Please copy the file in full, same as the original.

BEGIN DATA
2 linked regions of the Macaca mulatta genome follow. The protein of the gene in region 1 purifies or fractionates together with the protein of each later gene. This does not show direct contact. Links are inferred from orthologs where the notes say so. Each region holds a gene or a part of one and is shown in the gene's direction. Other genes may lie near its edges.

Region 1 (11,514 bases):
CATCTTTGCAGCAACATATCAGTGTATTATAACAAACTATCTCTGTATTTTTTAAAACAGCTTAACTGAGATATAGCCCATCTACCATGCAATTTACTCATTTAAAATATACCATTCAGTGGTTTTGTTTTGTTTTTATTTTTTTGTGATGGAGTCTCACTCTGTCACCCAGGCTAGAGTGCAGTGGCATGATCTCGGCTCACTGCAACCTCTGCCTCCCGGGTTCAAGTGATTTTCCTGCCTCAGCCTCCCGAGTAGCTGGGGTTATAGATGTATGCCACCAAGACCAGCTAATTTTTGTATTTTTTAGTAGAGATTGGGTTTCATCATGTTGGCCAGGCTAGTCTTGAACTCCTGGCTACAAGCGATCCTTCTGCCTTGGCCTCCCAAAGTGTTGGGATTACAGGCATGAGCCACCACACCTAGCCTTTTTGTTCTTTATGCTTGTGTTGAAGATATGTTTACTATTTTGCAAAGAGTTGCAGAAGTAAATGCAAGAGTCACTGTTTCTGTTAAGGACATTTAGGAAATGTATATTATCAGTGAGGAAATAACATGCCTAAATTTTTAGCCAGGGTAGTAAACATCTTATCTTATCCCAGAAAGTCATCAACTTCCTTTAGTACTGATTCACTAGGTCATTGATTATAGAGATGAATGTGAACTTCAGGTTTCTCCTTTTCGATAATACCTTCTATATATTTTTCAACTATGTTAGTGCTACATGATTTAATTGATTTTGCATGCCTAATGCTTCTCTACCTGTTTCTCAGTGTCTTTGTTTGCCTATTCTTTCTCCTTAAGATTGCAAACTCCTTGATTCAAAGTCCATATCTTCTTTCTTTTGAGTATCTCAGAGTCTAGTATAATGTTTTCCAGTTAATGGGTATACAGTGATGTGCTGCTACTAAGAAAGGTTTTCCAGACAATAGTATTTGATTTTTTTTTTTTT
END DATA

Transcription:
2 linked regions of the Macaca mulatta genome follow. The protein of the gene in region 1 purifies or fractionates together with the protein of each later gene. This does not show direct contact. Links are inferred from orthologs where the notes say so. Each region holds a gene or a part of one and is shown in the gene's direction. Other genes may lie near its edges.

Region 1 (11,514 bases):
CATCTTTGCAGCAACATATCAGTGTATTATAACAAACTATCTCTGTATTTTTTAAAACAGCTTAACTGAGATATAGCCCATCTACCATGCAATTTACTCATTTAAAATATACCATTCAGTGGTTTTGTTTTGTTTTTATTTTTTTGTGATGGAGTCTCACTCTGTCACCCAGGCTAGAGTGCAGTGGCATGATCTCGGCTCACTGCAACCTCTGCCTCCCGGGTTCAAGTGATTTTCCTGCCTCAGCCTCCCGAGTAGCTGGGGTTATAGATGTATGCCACCAAGACCAGCTAATTTTTGTATTTTTTAGTAGAGATTGGGTTTCATCATGTTGGCCAGGCTAGTCTTGAACTCCTGGCTACAAGCGATCCTTCTGCCTTGGCCTCCCAAAGTGTTGGGATTACAGGCATGAGCCACCACACCTAGCCTTTTTGTTCTTTATGCTTGTGTTGAAGATATGTTTACTATTTTGCAAAGAGTTGCAGAAGTAAATGCAAGAGTCACTGTTTCTGTTAAGGACATTTAGGAAATGTATATTATCAGTGAGGAAATAACATGCCTAAATTTTTAGCCAGGGTAGTAAACATCTTATCTTATCCCAGAAAGTCATCAACTTCCTTTAGTACTGATTCACTAGGTCATTGATTATAGAGATGAATGTGAACTTCAGGTTTCTCCTTTTCGATAATACCTTCTATATATTTTTCAACTATGTTAGTGCTACATGATTTAATTGATTTTGCATGCCTAATGCTTCTCTACCTGTTTCTCAGTGTCTTTGTTTGCCTATTCTTTCTCCTTAAGATTGCAAACTCCTTGATTCAAAGTCCATATCTTCTTTCTTTTGAGTATCTCAGAGTCTAGTATAATGTTTTCCAGTTAATGGGTATACAGTGATGTGCTGCTACTAAGAAAGGTTTTCCAGACAATAGTATTTGATTTTTTTTTTTTT